With no clue as to whether or not the boy is still in Missouri or who the perpetrators might be, the detective team must comb the city of St. Louis in their quest for answers, including through the extensive dockyards of the shipping industry along the Mississippi River.
John Gregory Bourke served General George Crook for fiteen years, and was his right-hand man. This work is an account of his time with the legendary US Army officer in the post-Civil War West. On the Border with Crook is a written recollection of Crook's campaigns during the American Indian Wars. Bourke makes the American frontier jump off the page with his description. He also included sketches not only of Crook and his fellow cavalrymen but also of legendary Native American leaders. Bourke argues that Crook etched his name into the annals of American history.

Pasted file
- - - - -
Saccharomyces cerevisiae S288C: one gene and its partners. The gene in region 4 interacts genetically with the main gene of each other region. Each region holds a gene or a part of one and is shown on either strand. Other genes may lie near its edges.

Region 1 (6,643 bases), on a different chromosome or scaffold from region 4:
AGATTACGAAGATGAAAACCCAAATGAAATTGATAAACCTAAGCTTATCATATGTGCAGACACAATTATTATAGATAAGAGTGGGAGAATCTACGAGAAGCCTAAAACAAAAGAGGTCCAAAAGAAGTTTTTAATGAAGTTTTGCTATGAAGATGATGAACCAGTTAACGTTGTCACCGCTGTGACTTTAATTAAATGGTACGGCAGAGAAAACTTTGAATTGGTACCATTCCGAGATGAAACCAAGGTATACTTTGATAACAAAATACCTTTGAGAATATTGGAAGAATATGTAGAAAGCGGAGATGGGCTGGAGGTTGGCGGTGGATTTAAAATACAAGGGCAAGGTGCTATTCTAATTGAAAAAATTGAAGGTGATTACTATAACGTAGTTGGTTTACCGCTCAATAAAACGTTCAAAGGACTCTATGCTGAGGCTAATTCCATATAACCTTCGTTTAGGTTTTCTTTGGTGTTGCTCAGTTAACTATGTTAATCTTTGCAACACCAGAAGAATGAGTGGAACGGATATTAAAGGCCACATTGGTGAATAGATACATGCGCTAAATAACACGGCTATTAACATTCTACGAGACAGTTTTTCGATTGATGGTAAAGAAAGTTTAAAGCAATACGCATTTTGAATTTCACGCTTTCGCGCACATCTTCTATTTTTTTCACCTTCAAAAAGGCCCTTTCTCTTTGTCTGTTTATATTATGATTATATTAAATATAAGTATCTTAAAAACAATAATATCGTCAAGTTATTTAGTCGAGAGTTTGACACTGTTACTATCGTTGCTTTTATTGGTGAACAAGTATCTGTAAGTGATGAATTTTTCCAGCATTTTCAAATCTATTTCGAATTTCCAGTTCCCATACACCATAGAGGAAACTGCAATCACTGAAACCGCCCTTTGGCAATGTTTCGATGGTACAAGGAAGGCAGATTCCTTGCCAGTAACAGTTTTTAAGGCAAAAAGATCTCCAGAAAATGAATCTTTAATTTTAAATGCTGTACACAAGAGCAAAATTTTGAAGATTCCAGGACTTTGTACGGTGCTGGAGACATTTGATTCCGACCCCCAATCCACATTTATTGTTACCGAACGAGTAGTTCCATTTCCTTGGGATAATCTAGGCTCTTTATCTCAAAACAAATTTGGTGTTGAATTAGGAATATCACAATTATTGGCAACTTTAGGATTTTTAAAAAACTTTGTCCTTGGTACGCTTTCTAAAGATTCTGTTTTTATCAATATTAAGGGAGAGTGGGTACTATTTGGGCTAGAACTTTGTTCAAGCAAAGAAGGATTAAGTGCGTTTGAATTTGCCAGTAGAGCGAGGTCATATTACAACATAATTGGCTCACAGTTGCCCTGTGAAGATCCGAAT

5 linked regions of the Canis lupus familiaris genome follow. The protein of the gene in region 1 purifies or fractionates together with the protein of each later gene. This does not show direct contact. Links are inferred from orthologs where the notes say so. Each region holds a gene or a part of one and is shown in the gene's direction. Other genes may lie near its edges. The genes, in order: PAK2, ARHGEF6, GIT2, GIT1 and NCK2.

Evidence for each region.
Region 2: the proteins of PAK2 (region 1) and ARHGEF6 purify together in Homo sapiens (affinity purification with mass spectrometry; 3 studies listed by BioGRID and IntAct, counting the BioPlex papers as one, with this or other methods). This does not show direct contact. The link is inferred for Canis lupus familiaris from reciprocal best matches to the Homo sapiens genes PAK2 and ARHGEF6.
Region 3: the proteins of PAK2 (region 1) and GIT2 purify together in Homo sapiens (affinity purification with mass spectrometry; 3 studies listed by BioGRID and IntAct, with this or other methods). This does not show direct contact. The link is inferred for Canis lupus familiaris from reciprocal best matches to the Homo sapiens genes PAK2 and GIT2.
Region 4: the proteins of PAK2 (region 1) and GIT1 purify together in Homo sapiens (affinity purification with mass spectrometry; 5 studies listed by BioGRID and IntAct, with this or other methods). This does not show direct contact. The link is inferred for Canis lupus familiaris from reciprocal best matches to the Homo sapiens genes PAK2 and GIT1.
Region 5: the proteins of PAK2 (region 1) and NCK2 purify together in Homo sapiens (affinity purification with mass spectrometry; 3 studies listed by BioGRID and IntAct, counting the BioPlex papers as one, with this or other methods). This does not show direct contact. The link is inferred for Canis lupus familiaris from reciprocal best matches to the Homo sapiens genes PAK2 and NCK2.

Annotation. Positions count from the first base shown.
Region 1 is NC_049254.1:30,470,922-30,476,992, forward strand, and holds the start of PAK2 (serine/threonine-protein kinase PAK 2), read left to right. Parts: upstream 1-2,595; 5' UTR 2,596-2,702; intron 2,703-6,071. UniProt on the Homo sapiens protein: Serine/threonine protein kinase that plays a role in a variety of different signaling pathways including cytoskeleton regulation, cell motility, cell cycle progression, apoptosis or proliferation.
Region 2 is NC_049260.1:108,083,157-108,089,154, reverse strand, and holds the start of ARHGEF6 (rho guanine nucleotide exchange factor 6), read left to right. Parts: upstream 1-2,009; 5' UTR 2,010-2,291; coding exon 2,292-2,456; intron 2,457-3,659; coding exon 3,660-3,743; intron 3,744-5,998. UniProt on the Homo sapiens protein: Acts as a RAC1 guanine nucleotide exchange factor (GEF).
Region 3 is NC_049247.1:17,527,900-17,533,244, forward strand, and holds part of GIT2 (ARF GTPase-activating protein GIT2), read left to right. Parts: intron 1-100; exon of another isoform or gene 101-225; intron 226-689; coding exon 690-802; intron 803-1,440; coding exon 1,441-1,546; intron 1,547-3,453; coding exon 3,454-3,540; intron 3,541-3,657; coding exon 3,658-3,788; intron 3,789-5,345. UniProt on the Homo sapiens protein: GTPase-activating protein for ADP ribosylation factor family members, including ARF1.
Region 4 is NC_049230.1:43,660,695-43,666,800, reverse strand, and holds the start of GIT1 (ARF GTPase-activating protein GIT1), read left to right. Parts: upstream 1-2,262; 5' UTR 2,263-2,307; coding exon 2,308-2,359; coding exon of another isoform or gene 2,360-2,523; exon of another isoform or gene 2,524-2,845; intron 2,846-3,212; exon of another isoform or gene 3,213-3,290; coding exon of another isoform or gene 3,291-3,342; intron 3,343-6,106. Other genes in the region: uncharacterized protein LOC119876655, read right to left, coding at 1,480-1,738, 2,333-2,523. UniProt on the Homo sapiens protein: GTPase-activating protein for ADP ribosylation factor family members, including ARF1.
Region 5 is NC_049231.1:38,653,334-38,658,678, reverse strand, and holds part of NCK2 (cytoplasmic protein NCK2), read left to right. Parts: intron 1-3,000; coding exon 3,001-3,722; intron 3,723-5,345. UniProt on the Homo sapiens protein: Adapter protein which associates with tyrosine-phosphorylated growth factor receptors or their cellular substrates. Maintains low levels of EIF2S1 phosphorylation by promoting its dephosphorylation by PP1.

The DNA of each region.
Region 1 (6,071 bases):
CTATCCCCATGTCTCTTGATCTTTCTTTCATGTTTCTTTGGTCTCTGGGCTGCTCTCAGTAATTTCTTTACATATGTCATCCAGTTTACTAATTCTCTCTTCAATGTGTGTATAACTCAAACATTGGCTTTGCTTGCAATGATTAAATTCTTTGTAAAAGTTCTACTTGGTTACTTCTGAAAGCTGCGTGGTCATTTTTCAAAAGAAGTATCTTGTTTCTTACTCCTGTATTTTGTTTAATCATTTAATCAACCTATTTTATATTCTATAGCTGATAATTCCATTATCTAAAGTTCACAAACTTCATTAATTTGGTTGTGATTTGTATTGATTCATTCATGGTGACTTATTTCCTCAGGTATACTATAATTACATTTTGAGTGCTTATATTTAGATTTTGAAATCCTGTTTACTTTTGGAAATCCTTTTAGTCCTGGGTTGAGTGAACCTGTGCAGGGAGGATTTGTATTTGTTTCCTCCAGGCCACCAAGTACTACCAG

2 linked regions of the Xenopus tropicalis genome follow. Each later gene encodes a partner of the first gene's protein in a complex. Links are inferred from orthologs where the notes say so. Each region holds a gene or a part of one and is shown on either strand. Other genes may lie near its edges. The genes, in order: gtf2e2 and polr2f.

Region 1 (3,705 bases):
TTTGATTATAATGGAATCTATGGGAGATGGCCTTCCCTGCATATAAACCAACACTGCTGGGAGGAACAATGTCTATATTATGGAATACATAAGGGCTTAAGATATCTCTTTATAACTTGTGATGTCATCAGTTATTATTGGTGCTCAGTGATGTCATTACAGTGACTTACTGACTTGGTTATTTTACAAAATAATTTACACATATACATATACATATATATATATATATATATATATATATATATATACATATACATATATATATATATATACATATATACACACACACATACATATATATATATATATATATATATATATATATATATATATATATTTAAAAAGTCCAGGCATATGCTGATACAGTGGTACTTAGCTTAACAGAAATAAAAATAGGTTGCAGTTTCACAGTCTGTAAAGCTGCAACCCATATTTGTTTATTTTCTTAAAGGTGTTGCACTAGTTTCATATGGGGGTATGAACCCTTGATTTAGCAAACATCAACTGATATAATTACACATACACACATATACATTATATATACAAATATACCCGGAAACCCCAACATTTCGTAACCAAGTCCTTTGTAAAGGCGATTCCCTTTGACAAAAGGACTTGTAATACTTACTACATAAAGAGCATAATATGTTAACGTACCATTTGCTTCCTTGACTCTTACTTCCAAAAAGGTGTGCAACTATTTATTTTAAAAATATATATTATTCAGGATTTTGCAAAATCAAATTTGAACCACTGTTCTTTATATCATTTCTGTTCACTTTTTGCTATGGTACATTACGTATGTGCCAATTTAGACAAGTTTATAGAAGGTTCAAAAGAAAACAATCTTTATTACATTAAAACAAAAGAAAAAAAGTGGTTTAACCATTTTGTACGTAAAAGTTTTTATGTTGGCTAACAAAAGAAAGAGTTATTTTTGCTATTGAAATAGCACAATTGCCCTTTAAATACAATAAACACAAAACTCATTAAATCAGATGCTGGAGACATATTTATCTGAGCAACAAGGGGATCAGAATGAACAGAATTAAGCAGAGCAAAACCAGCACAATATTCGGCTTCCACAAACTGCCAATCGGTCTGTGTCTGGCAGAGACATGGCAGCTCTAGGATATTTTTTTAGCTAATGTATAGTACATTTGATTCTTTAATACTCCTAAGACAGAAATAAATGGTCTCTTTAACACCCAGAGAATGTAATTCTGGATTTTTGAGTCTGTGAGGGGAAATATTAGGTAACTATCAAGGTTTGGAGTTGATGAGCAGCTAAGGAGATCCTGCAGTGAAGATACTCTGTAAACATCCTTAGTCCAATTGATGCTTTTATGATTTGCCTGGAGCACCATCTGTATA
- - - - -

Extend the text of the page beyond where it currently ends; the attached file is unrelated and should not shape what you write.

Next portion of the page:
On the Border with Crook has been regarded as one of the best firsthand accounts of frontier army life. The author writes about the landscape of the Southwest with incredible imagery and accuracy, his impressions of the Arizona Territory, the hardships of frontier service, and honest accounts of combat. What is most impressive about Bourke's work is the equal attention he gives to both soldier and Native American alike, making On the Border with Crook the essential book for students of history interested in the American frontier.